(A) Massively parallel determination of growth or toxin resistance phenotypes caused by sgRNAs in mammalian cells expressing dCas9 or dCas9 fusion constructs. (B) UCSC tracks showing the genomic organization, GC content, and repetitive elements around the TSS of a representative gene, VPS54, across a 10kb window targeted by the tiling sgRNA library. sgRNA ricin resistance phenotypes (as z-scores, see Figure S1 and Experimental Procedures) in dCas9 and dCas9-KRAB expressing K562 cells are depicted in black on the top and bottom, respectively. See also Figure S2A for more examples. (C) Sliding-window analysis of all 49 genes targeted in a tiling sgRNA library. Green line: median sgRNA activity in a defined window for all genes. Orange region: observed average window of maximum CRISPRi activity. Data displayed as a phenotype signed z-score, excluding all guides longer than 22bp. (D) CRISPRi activity for all 49 genes in defined windows relative to the TSS of each gene. (E) Ricin resistance phenotypes, comparing CRISPRi sgRNAs selected by our rules to RNAi, for genes previously established to cause ricin resistance phenotypes when knocked down by RNAi. Mean phenotype-signed z-score for 10 subsampled sgRNAs or shRNAs. See also Figure S2F.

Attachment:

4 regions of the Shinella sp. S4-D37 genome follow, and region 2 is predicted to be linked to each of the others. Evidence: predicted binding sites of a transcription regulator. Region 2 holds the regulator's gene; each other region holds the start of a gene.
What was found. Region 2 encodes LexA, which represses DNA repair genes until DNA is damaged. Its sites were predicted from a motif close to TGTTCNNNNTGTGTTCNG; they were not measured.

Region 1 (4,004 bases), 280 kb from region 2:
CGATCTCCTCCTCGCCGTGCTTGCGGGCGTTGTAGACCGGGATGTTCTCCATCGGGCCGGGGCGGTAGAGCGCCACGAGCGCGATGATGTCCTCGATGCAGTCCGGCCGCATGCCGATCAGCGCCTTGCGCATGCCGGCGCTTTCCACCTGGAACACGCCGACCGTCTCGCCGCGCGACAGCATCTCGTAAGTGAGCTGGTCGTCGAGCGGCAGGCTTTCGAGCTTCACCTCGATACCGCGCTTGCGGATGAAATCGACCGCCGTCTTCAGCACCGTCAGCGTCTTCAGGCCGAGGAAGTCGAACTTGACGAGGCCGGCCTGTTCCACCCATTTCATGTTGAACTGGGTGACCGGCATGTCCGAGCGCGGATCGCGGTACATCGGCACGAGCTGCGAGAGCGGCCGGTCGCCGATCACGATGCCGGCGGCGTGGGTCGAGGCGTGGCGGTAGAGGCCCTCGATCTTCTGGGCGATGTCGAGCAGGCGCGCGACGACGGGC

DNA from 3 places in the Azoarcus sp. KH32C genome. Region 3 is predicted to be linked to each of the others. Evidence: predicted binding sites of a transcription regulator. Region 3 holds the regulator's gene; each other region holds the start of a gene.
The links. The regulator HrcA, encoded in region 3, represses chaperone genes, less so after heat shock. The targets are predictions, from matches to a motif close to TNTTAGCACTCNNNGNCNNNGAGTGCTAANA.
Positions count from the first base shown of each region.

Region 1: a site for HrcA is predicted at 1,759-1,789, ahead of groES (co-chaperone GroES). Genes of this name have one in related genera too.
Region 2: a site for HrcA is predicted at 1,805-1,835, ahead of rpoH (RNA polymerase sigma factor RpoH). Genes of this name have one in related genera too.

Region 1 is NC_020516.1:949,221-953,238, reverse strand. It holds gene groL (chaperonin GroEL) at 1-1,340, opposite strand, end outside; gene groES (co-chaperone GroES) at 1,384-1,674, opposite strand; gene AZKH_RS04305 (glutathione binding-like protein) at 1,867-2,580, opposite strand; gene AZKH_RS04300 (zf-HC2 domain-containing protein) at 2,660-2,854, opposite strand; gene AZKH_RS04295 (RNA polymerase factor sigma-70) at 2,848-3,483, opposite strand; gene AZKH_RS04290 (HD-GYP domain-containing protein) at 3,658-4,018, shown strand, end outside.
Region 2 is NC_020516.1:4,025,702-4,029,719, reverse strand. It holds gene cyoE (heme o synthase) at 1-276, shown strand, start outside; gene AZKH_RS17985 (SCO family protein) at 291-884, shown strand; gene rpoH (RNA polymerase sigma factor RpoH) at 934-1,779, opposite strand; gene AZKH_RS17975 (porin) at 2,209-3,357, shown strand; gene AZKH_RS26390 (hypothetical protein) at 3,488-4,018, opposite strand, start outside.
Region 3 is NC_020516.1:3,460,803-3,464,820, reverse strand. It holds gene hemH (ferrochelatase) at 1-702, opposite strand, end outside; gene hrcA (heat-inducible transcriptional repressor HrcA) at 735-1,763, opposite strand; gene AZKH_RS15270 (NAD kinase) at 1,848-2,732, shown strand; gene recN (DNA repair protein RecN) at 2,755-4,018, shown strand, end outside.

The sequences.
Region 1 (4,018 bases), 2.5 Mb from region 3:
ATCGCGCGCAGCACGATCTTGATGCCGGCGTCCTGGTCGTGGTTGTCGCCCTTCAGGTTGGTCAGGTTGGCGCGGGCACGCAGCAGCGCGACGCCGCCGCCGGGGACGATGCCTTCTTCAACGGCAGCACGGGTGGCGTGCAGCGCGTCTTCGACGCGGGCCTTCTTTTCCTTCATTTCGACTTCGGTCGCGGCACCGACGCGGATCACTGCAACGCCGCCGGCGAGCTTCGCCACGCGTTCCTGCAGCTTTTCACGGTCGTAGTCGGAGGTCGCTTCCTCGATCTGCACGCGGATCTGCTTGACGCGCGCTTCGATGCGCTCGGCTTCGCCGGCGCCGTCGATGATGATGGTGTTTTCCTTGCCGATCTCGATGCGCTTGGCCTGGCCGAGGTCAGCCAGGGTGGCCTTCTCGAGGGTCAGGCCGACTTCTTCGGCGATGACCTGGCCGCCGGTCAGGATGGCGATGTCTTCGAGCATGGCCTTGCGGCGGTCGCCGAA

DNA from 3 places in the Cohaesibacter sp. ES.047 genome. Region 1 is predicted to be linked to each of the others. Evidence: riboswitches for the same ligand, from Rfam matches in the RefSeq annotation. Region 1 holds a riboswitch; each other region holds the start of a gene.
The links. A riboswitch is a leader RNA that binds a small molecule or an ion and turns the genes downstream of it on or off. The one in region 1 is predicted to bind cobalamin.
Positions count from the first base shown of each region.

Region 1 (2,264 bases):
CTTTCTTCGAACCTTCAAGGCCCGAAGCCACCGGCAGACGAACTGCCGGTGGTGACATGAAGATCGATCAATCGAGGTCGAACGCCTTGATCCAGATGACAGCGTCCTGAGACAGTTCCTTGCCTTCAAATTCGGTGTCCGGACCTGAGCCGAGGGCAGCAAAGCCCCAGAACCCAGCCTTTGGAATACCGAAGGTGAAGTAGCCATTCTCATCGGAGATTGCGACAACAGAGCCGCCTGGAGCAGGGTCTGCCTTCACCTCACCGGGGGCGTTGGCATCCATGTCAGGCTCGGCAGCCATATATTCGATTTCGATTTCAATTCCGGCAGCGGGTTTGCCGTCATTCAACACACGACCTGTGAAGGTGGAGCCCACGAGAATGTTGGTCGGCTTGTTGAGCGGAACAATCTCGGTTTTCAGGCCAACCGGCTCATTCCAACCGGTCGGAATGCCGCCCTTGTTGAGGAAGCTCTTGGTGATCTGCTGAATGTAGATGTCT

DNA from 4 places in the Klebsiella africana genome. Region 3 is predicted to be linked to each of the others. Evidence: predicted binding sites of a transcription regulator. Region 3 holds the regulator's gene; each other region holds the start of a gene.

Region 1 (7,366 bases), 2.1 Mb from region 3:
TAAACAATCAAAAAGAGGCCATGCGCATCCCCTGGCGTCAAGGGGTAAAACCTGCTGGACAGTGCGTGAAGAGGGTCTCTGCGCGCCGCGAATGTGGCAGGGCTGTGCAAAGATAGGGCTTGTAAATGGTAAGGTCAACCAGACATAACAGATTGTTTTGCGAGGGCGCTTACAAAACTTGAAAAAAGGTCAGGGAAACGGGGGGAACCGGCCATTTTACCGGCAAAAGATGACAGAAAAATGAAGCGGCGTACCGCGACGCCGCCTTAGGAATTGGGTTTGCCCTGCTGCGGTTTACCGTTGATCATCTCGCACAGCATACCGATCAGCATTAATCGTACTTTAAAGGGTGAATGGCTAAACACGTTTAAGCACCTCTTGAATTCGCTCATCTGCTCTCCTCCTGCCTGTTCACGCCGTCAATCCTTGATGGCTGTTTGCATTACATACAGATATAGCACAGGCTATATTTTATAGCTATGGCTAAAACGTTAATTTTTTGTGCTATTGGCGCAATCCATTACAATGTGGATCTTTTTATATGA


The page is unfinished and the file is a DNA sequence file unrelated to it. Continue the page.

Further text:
Figure 2
Figure 2. CRISPRi Activity is Highly Sensitive to Mismatches Between the sgRNA and DNA sequence
On- and off-target activity of dCas9, dCas9-KRAB and Cas9 for sgRNAs with a varying number and position of mismatches. Off-target activity of sgRNAs with mismatches is displayed as percent of the on-target activity for the corresponding sgRNA without mismatches. Asterisk indicates sgRNAs with 3, 4, or 5 mismatches randomly distributed across region 3 of the sgRNA sequence. Data is displayed for each mismatch position as the mean of all sgRNAs with that mismatch; see Figure S3 for individual sgRNA activities. sgRNAs were included in the analysis only if the fully matched guide was highly active (phenotype-signed z-score ≥ 4); N=5 for dCas9, N=11 for dCas9-KRAB, and N=10 for Cas9.